At some point, each of us will leave behind loved ones who must pick up the pieces after we are gone. As our loved ones struggle emotionally with our loss, they are also put in a position of responsibility with regards to our burial and estates. The least we can do for these loved ones during this difficult time is have an organized plan for them to follow so they are not left picking up the pieces from scratch. The following list consists of some helpful tips and is not intended to be exhaustive.
If you wish to donate organs, it is in your best interest to inform your family members of your wishes prior to your death because a clause in your Will with regard to organ donation will have no effect. Besides making your wishes known to family, consider donor cards, which will eliminate any confusion and hesitance on the part of your family after you have passed. You may also contact medical universities or other organizations to pre-arrange the donation of organs for use as transplants or to donate your body for scientific purposes.
Further, leave behind an easily accessible letter of instruction and be sure those responsible are aware of its existence and location. The following are some items you should cover in your instructions:
Key Persons. You should list the name, address and telephone numbers of the following individuals: Friends and relatives to be contacted; Clergy to be notified; Attorney to assure the satisfaction of legal requirements and related matters; Accountant, brokers, and other advisers to facilitate asset identification and marshaling.& ;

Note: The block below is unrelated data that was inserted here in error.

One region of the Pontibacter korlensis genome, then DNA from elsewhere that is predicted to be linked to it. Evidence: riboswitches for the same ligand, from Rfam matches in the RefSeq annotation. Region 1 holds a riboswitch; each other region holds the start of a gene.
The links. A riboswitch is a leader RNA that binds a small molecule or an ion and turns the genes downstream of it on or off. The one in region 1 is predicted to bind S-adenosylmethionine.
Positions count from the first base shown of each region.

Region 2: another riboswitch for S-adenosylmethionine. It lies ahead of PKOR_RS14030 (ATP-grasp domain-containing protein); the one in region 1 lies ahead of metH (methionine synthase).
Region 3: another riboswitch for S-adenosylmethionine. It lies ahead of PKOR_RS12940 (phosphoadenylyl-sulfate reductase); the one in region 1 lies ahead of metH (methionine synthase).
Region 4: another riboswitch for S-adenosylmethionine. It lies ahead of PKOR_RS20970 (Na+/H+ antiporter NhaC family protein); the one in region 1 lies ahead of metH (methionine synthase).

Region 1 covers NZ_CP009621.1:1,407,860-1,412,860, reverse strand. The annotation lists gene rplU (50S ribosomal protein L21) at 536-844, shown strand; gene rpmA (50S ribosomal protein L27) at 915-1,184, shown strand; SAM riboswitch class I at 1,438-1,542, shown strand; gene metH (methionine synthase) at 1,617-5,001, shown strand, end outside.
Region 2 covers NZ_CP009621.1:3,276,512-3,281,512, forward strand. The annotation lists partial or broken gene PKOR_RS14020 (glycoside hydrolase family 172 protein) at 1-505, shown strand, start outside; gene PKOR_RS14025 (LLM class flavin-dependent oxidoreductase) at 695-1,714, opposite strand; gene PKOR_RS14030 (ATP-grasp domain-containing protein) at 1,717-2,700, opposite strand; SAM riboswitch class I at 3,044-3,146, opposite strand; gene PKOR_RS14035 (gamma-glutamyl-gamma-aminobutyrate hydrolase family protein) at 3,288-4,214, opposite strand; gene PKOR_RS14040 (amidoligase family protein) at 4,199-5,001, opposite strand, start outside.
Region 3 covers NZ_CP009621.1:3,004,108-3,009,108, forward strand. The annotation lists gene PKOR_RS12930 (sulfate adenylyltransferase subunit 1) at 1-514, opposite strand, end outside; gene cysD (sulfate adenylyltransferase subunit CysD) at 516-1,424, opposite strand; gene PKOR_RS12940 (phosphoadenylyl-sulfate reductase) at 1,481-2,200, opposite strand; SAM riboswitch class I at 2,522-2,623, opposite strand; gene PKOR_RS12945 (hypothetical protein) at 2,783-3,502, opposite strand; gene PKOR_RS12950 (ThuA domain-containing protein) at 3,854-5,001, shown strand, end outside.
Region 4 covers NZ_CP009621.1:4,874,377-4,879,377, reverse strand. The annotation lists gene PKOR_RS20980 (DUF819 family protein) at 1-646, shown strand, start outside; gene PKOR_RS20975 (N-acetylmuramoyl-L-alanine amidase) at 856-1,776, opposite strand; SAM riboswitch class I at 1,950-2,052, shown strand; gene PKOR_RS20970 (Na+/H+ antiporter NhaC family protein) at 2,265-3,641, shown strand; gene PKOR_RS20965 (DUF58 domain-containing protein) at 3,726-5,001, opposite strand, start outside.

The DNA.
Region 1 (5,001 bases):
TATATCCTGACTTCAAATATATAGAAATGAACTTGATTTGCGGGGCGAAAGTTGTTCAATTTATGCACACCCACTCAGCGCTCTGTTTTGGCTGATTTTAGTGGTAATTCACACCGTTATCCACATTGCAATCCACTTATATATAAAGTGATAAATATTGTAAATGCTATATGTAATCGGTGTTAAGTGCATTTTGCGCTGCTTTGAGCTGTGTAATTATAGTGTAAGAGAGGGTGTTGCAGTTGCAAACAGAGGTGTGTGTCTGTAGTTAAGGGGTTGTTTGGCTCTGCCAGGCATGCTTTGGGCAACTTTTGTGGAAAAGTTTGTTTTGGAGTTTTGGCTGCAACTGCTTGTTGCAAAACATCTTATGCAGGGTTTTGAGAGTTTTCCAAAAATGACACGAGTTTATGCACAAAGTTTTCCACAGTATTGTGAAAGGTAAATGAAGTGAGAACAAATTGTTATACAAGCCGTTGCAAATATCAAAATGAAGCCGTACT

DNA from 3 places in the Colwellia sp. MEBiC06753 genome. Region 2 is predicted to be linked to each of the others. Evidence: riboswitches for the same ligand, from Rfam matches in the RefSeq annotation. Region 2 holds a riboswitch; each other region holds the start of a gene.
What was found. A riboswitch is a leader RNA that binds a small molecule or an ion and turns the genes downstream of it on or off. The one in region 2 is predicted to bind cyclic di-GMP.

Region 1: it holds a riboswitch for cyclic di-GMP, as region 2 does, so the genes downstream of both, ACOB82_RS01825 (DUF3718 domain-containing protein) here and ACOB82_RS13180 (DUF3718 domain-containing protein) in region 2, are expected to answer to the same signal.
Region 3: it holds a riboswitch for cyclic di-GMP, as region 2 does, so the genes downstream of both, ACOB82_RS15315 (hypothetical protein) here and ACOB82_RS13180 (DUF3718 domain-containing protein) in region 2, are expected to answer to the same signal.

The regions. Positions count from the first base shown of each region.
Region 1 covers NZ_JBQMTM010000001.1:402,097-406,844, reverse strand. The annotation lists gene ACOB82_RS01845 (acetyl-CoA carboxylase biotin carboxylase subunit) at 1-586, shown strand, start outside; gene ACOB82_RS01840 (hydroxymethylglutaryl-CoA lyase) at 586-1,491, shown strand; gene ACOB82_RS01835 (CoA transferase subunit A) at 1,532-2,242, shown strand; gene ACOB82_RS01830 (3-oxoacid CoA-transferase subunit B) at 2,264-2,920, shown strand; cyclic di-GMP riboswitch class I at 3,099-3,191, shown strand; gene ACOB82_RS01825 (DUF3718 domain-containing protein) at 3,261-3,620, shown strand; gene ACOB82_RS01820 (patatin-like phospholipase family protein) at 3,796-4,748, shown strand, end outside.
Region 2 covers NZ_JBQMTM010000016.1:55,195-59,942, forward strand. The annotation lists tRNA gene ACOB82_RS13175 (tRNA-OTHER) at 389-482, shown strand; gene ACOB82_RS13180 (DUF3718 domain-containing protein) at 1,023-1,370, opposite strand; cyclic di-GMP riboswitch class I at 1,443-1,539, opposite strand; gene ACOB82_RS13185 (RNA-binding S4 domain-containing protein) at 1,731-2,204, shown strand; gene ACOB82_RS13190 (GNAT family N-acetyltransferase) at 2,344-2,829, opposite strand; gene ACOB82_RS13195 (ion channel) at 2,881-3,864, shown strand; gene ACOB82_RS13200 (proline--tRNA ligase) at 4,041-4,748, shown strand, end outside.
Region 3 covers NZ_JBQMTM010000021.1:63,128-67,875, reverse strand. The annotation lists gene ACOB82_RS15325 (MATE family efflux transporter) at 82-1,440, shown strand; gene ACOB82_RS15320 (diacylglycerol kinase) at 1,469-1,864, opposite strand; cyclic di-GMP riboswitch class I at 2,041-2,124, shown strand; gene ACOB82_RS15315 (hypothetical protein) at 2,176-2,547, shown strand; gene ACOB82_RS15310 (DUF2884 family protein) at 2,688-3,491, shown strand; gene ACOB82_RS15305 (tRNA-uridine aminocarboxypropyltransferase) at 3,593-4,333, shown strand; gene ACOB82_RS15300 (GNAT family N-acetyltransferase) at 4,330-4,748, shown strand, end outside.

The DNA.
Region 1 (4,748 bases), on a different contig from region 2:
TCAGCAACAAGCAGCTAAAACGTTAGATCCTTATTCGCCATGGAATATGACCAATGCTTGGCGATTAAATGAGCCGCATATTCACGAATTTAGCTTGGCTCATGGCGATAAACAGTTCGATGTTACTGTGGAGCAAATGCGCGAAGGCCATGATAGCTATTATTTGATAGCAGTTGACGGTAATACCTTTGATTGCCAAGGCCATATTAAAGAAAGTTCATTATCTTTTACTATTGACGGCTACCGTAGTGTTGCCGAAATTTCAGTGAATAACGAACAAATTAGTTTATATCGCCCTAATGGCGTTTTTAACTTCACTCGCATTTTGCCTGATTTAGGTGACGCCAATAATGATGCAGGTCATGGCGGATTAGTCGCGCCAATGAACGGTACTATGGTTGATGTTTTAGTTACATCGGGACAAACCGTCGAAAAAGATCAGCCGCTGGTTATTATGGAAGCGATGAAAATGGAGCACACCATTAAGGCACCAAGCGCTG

Asset/Liability Identification. Your letter should identify the assets you own, their location and such relevant information as the account number or other identifying data of each of the following: Bank accounts; Brokerage accounts; Stocks, bonds, and mutual funds not included above; Loans made to others (owed to you); Other investments; Pension information; Real Estate holdings. You should also list your liabilities such as any mortgage or debt or other financial obligations you have and the corresponding account numbers.
Personal Information. Your letter should include such information as the location of your Last Will and Testament, safe deposit box (and its key), and income tax returns. Equally important is providing information in your letter of instruction such as your Social Security number and date of birth, the dates of birth of any children and your spouse, and the date of death of a spouse (if applicable). It is also useful to list the location of your personal and financial records which contain information regarding the above, such as where your income tax returns can be found. This information should be updated on a yearly basis. You may want to correspond this update with the filing of your income tax returns.
All of the above will assist those you leave behind, who will want to help carry out your wishes.